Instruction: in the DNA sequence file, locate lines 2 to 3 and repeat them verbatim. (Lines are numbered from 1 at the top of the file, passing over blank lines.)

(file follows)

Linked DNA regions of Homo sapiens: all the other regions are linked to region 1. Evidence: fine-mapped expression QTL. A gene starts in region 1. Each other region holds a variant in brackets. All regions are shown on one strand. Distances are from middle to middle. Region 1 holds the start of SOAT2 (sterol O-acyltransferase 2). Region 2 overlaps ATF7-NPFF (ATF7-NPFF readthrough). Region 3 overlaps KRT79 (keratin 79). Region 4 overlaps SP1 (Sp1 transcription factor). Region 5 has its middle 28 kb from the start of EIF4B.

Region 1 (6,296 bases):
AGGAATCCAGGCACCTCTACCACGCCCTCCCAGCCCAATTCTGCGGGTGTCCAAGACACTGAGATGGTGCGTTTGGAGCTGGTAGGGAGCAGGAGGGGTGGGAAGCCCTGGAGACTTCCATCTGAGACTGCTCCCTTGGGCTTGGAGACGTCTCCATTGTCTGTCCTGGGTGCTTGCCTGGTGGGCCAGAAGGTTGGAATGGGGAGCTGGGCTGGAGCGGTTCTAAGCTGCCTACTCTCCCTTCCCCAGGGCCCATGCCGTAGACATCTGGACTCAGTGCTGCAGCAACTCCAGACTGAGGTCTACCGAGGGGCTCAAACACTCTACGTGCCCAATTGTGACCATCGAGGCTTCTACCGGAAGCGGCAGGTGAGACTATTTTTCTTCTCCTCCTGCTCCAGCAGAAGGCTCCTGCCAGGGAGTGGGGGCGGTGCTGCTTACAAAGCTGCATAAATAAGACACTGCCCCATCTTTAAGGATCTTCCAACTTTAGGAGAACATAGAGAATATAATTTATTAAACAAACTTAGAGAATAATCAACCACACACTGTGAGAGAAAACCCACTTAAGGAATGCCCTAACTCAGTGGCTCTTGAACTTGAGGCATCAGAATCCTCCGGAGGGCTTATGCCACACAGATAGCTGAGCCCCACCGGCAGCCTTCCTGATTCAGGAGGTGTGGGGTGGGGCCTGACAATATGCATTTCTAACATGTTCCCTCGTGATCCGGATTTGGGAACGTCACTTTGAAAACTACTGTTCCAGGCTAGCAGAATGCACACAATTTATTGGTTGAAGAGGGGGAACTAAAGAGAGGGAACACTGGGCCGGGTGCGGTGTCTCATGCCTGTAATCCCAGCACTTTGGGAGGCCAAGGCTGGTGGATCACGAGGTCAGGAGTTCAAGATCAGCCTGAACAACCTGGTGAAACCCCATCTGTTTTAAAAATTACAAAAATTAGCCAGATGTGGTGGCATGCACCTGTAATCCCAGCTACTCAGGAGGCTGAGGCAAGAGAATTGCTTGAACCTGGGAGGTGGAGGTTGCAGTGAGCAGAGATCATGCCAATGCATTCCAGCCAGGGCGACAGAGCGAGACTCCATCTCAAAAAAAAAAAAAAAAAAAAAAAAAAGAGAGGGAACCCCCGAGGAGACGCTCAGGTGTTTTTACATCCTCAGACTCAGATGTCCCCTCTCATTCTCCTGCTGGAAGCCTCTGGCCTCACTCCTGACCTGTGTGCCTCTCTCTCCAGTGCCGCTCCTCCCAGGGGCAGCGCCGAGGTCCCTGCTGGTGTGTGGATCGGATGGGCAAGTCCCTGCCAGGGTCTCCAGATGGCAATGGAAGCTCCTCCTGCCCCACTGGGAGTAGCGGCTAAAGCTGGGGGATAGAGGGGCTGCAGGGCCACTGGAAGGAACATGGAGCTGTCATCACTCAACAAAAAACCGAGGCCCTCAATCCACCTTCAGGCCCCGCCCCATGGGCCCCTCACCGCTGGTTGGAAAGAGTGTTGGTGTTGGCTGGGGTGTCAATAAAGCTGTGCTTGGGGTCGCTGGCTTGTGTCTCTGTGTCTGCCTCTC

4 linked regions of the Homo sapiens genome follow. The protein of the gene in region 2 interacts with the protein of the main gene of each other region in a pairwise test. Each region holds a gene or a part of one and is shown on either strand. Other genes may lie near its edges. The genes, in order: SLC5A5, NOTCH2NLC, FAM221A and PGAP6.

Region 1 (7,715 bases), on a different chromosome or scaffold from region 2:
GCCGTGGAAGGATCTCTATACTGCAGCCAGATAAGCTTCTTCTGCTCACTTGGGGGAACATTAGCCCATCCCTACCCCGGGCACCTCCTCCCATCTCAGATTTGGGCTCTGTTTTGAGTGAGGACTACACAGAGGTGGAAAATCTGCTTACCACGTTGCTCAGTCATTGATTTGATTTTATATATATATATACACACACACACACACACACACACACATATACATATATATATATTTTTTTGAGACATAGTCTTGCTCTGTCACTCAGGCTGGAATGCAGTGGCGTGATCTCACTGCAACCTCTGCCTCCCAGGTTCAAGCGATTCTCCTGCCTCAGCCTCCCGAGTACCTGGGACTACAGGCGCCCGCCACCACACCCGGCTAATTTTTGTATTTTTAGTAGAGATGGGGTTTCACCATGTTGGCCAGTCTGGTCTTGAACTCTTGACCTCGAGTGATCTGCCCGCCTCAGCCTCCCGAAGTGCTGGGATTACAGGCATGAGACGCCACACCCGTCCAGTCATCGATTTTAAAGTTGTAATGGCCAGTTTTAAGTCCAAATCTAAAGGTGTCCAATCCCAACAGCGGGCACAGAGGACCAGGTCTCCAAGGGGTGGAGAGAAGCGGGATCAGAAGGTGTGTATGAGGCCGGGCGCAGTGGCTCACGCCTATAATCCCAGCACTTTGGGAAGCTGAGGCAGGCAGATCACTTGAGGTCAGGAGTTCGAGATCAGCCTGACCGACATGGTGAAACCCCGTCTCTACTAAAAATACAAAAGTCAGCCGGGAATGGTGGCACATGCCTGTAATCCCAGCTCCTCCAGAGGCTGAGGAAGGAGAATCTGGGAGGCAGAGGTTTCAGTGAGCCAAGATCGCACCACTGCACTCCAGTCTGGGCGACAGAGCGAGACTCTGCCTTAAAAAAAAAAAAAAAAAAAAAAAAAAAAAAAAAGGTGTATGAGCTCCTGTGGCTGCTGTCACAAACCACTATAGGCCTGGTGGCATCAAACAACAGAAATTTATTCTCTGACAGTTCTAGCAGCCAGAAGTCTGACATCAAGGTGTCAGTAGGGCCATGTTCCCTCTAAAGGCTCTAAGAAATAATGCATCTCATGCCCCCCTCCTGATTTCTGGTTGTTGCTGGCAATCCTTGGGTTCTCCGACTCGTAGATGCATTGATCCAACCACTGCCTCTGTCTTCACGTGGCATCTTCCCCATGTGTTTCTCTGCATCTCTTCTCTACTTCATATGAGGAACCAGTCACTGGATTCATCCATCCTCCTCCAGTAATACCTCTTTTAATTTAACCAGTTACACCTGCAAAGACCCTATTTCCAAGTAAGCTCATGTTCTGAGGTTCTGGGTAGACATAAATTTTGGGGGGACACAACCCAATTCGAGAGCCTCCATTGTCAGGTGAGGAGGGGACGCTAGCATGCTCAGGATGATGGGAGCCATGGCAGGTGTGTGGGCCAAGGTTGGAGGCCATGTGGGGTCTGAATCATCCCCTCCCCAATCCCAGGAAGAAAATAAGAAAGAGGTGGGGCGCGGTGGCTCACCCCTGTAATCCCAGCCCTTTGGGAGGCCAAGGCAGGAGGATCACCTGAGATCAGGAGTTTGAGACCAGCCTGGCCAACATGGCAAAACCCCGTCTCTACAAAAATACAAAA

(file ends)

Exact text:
Region 1 (6,296 bases):
AGGAATCCAGGCACCTCTACCACGCCCTCCCAGCCCAATTCTGCGGGTGTCCAAGACACTGAGATGGTGCGTTTGGAGCTGGTAGGGAGCAGGAGGGGTGGGAAGCCCTGGAGACTTCCATCTGAGACTGCTCCCTTGGGCTTGGAGACGTCTCCATTGTCTGTCCTGGGTGCTTGCCTGGTGGGCCAGAAGGTTGGAATGGGGAGCTGGGCTGGAGCGGTTCTAAGCTGCCTACTCTCCCTTCCCCAGGGCCCATGCCGTAGACATCTGGACTCAGTGCTGCAGCAACTCCAGACTGAGGTCTACCGAGGGGCTCAAACACTCTACGTGCCCAATTGTGACCATCGAGGCTTCTACCGGAAGCGGCAGGTGAGACTATTTTTCTTCTCCTCCTGCTCCAGCAGAAGGCTCCTGCCAGGGAGTGGGGGCGGTGCTGCTTACAAAGCTGCATAAATAAGACACTGCCCCATCTTTAAGGATCTTCCAACTTTAGGAGAACATAGAGAATATAATTTATTAAACAAACTTAGAGAATAATCAACCACACACTGTGAGAGAAAACCCACTTAAGGAATGCCCTAACTCAGTGGCTCTTGAACTTGAGGCATCAGAATCCTCCGGAGGGCTTATGCCACACAGATAGCTGAGCCCCACCGGCAGCCTTCCTGATTCAGGAGGTGTGGGGTGGGGCCTGACAATATGCATTTCTAACATGTTCCCTCGTGATCCGGATTTGGGAACGTCACTTTGAAAACTACTGTTCCAGGCTAGCAGAATGCACACAATTTATTGGTTGAAGAGGGGGAACTAAAGAGAGGGAACACTGGGCCGGGTGCGGTGTCTCATGCCTGTAATCCCAGCACTTTGGGAGGCCAAGGCTGGTGGATCACGAGGTCAGGAGTTCAAGATCAGCCTGAACAACCTGGTGAAACCCCATCTGTTTTAAAAATTACAAAAATTAGCCAGATGTGGTGGCATGCACCTGTAATCCCAGCTACTCAGGAGGCTGAGGCAAGAGAATTGCTTGAACCTGGGAGGTGGAGGTTGCAGTGAGCAGAGATCATGCCAATGCATTCCAGCCAGGGCGACAGAGCGAGACTCCATCTCAAAAAAAAAAAAAAAAAAAAAAAAAAGAGAGGGAACCCCCGAGGAGACGCTCAGGTGTTTTTACATCCTCAGACTCAGATGTCCCCTCTCATTCTCCTGCTGGAAGCCTCTGGCCTCACTCCTGACCTGTGTGCCTCTCTCTCCAGTGCCGCTCCTCCCAGGGGCAGCGCCGAGGTCCCTGCTGGTGTGTGGATCGGATGGGCAAGTCCCTGCCAGGGTCTCCAGATGGCAATGGAAGCTCCTCCTGCCCCACTGGGAGTAGCGGCTAAAGCTGGGGGATAGAGGGGCTGCAGGGCCACTGGAAGGAACATGGAGCTGTCATCACTCAACAAAAAACCGAGGCCCTCAATCCACCTTCAGGCCCCGCCCCATGGGCCCCTCACCGCTGGTTGGAAAGAGTGTTGGTGTTGGCTGGGGTGTCAATAAAGCTGTGCTTGGGGTCGCTGGCTTGTGTCTCTGTGTCTGCCTCTC